For most of my career, I’ve been single-minded in my focus on minimizing the risk of strain/sprain injuries. I’m not alone; most ergonomists work in a “safety” capacity, concerned mainly with keeping the demands of the workplace within the physical capabilities of the workforce. We might occasionally concern ourselves with cognitive demands (some much more than others, of course), and we might be asked to weigh in on issues where the worker’s primary complaint appears to stem from something other than musculoskeletal discomfort. But ergonomics can benefit organizations in a much broader sense. We’re really missing the boat, and we want to board!
In most workplaces, “human error” is blamed for mistakes, defects, and production errors. But what causes humans to make errors? If we dig deep enough, we’re likely to find that our “humans” are working within a system that is not designed for them. Similarly, when production systems fail, it may be because a machine failed. Just as often as not, however, the problem stems back to a person who can’t keep up to the demands of the job, which creates a bottleneck.
Thankfully, these errors and failures can be corrected!
Every supervisor can tell you which jobs they have trouble filling. These are the jobs they are always training new people to do, jobs that everyone wants to get out of, or jobs that only one person can do well. Why are these jobs problematic? Has anyone considered that there might be “ergo” issues with these jobs, even if no one stays in the job long enough to report an injury?
When ergonomists determine that a job’s demands exceed a worker’s capabilities, we say that the risk of injury is high, and suggest improvements to the job. If injuries have already occurred, then we will suggest that some of those injuries and associated costs could be avoided in the future if the change is made. This is the most typical approach that we take to justifying an ergo intervention. However, if the job has not yet been associated with injuries, it’s difficult for management to understand why they should invest in a change.
But what if we dug a little deeper? What if we really tried to understand the full impact of that worker-job mismatch? What else is happening because the worker is fatigued? And what are the costs of these downstream issues?
The costs, while fuzzy and often hidden, are very real. Most organizations are good at quantifying the costs of “defects” that leave the facility – customer returns, for example. But most quality defects are, thankfully, caught and corrected in-house, typically at considerable cost. If you have 2 full-time inspectors on every shift, for example, their time is valuable. Are they spending half of their time dealing with one common defect? Couldn’t their time be better spent if that defect was corrected? Is the same problem being “reworked” over and over?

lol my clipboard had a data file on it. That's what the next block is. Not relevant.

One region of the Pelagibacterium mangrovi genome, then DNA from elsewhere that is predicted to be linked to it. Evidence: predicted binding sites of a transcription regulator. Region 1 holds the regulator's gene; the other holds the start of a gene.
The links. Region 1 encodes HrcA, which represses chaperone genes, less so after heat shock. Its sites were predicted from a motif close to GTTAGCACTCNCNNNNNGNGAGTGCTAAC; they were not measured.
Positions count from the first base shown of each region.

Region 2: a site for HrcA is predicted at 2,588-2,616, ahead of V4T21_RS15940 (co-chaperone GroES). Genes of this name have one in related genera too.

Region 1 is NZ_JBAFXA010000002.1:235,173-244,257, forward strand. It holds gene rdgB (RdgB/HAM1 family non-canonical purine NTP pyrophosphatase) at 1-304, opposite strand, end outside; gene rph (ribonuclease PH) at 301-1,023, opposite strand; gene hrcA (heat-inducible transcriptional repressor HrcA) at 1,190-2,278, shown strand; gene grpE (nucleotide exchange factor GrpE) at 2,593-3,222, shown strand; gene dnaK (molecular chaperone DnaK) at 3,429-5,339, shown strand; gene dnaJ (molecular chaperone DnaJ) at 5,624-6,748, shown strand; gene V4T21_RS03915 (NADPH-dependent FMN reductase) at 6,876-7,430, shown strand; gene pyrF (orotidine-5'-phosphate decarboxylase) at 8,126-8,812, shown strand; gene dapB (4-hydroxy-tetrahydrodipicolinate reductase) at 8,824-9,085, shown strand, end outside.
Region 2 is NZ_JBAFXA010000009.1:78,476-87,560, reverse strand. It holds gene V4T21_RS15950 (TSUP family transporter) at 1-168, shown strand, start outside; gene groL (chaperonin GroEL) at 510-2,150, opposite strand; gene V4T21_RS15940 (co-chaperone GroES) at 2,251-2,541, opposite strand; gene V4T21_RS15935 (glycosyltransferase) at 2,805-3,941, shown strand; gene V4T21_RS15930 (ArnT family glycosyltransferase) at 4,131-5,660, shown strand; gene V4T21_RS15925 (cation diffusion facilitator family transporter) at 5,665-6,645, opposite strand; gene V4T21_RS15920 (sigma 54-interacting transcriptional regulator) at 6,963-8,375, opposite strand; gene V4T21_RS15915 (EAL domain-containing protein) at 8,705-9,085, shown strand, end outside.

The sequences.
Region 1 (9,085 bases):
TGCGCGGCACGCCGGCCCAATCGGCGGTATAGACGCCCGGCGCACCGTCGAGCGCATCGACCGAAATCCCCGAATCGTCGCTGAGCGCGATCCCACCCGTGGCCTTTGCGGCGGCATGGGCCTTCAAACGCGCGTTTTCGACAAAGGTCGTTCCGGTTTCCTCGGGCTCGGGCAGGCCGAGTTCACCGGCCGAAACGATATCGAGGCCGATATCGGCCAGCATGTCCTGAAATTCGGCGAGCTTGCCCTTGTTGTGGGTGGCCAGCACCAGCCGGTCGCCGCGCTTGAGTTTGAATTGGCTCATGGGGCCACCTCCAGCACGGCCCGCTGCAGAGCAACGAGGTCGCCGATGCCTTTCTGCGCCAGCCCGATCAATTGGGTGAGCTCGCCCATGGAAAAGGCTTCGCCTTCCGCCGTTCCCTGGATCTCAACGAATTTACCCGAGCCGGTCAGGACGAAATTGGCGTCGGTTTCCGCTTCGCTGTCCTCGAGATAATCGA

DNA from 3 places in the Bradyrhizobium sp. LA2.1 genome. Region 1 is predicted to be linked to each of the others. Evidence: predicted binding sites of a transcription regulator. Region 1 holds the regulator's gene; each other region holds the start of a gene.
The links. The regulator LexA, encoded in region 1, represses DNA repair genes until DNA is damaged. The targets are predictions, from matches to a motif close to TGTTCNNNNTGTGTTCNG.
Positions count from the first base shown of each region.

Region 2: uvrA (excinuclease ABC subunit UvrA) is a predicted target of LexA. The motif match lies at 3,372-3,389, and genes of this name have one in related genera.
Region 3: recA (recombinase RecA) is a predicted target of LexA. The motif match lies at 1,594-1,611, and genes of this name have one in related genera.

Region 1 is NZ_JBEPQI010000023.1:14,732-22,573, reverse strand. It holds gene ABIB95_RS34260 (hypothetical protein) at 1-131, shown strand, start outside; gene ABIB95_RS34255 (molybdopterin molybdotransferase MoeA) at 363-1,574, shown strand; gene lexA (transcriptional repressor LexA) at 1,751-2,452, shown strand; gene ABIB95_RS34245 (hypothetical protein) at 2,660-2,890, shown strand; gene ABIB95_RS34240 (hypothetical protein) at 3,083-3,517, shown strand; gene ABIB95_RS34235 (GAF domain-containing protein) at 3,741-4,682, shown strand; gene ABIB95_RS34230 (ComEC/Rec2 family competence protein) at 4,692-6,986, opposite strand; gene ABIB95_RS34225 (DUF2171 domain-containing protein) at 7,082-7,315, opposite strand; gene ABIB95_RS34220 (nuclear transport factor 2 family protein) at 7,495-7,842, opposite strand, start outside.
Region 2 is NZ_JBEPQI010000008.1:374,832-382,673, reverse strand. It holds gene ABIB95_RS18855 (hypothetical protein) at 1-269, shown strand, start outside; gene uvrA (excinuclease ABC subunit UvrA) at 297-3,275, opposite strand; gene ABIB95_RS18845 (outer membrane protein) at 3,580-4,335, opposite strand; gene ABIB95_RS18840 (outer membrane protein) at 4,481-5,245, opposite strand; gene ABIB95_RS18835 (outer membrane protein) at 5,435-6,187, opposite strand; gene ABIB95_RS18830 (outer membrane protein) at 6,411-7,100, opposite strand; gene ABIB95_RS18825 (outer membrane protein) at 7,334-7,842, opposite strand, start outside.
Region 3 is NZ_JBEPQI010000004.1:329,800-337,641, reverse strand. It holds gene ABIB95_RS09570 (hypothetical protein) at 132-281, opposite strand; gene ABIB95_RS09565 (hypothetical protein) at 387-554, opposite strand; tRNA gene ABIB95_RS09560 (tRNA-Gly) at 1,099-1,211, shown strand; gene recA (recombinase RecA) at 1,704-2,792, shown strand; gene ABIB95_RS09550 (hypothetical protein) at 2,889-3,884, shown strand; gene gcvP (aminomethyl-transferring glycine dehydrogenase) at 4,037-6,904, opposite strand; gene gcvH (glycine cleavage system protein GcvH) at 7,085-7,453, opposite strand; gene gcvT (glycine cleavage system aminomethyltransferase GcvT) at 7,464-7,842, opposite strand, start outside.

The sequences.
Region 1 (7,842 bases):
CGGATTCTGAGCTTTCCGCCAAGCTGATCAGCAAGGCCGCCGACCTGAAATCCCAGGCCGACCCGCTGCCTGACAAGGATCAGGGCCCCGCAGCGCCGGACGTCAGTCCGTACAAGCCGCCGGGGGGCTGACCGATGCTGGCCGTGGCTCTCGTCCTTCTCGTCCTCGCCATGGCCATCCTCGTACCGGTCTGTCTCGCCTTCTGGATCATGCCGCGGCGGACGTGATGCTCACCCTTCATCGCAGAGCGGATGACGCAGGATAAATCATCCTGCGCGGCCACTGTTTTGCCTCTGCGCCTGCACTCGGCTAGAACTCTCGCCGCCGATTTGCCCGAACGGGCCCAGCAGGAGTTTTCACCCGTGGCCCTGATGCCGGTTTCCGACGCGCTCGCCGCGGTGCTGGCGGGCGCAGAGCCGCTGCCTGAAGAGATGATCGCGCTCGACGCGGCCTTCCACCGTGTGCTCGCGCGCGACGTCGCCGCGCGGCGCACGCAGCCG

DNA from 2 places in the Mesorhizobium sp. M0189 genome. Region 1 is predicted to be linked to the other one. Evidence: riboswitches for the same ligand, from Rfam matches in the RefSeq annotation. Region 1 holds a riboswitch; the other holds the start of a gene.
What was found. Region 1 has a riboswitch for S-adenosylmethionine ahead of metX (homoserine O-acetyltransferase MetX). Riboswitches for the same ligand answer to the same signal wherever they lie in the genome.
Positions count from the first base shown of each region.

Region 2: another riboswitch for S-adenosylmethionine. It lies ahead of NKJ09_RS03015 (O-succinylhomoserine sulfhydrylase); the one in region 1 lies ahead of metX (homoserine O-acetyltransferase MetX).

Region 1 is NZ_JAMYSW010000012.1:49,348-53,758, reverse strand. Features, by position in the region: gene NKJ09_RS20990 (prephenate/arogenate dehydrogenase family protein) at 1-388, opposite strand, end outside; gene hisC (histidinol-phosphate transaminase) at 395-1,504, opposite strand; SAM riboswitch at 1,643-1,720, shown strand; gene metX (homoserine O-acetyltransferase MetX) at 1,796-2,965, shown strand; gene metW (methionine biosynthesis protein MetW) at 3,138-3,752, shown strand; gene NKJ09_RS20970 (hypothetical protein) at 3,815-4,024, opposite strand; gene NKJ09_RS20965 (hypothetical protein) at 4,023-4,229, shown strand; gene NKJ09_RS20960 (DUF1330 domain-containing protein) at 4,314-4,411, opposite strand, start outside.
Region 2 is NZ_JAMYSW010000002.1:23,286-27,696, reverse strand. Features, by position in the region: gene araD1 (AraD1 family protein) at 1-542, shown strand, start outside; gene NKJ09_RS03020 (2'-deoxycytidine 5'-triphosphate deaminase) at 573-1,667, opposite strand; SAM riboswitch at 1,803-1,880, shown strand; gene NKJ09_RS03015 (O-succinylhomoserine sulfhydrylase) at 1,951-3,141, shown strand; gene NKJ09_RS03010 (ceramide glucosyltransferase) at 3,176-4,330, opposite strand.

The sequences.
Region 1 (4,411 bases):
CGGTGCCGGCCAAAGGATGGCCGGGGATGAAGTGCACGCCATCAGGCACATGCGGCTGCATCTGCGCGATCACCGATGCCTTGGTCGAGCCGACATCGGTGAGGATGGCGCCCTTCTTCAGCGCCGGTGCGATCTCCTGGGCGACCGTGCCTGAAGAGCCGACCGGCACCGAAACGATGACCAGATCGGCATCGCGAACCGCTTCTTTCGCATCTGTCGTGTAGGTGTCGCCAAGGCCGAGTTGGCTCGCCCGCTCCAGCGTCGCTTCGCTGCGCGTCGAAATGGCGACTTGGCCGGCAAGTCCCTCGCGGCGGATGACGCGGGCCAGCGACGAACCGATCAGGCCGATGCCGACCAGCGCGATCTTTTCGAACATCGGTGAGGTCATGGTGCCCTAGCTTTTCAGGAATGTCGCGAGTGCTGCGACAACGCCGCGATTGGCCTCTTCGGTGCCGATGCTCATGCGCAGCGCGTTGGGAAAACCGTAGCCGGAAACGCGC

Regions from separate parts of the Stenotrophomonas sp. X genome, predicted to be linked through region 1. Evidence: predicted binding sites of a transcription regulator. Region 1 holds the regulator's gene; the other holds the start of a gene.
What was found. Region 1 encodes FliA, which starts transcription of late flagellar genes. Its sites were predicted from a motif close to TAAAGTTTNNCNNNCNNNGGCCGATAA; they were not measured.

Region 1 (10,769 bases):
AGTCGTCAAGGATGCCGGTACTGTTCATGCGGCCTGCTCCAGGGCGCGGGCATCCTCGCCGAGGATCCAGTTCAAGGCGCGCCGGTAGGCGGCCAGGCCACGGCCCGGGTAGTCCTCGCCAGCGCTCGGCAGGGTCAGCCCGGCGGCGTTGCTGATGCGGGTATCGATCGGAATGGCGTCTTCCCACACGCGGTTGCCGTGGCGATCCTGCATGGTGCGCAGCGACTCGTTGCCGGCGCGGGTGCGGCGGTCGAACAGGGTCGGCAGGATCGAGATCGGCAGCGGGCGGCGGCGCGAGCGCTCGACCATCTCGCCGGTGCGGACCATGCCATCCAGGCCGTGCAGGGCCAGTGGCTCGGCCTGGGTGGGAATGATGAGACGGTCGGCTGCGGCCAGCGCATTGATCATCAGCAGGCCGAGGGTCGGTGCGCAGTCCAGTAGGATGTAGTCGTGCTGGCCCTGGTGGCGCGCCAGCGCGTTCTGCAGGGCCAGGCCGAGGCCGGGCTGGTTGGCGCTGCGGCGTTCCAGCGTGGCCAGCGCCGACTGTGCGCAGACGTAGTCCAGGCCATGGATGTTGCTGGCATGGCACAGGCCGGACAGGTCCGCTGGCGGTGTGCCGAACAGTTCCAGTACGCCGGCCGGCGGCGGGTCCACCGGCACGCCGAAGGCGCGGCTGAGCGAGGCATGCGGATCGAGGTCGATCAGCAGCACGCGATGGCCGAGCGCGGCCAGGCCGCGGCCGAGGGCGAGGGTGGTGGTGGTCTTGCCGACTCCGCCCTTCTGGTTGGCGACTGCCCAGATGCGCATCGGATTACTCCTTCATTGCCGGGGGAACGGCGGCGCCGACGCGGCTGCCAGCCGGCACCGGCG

We want to answer these questions. Which is to say, we want to figure out what questions to ask, to get the answers. And this challenge forms the basis for a research project that one of our ergonomists, Victoria, will be driving in September. How do we, as ergonomists, figure out what the real cost of an ergonomics issue is? Knowing this, how can we cost-justify an ergonomics intervention, even when injuries have not yet occurred?
We are looking for industry partners for this research project. If your organization has struggled to cost-justify an ergonomics intervention, maybe we can help! We want to take these tough projects and look for opportunities to cost-justify based on quality, productivity, and morale parameters. We want to talk to people in your organization to learn the language of your business, and figure out how quality, productivity, and morale are translated into dollars. We want to help you figure out, “If we make this change, what impact will it have on my company, financially?” Ultimately, we want to develop a protocol for other ergonomists to follow, to help cost-justify future projects.
Please ask me for info or set up a meeting with me, here. We have a few “partner” spots left. Yes, there is a small cost associated with partnership in this project, but most of the project will be funded, and will be completed in conjunction with Fanshawe College.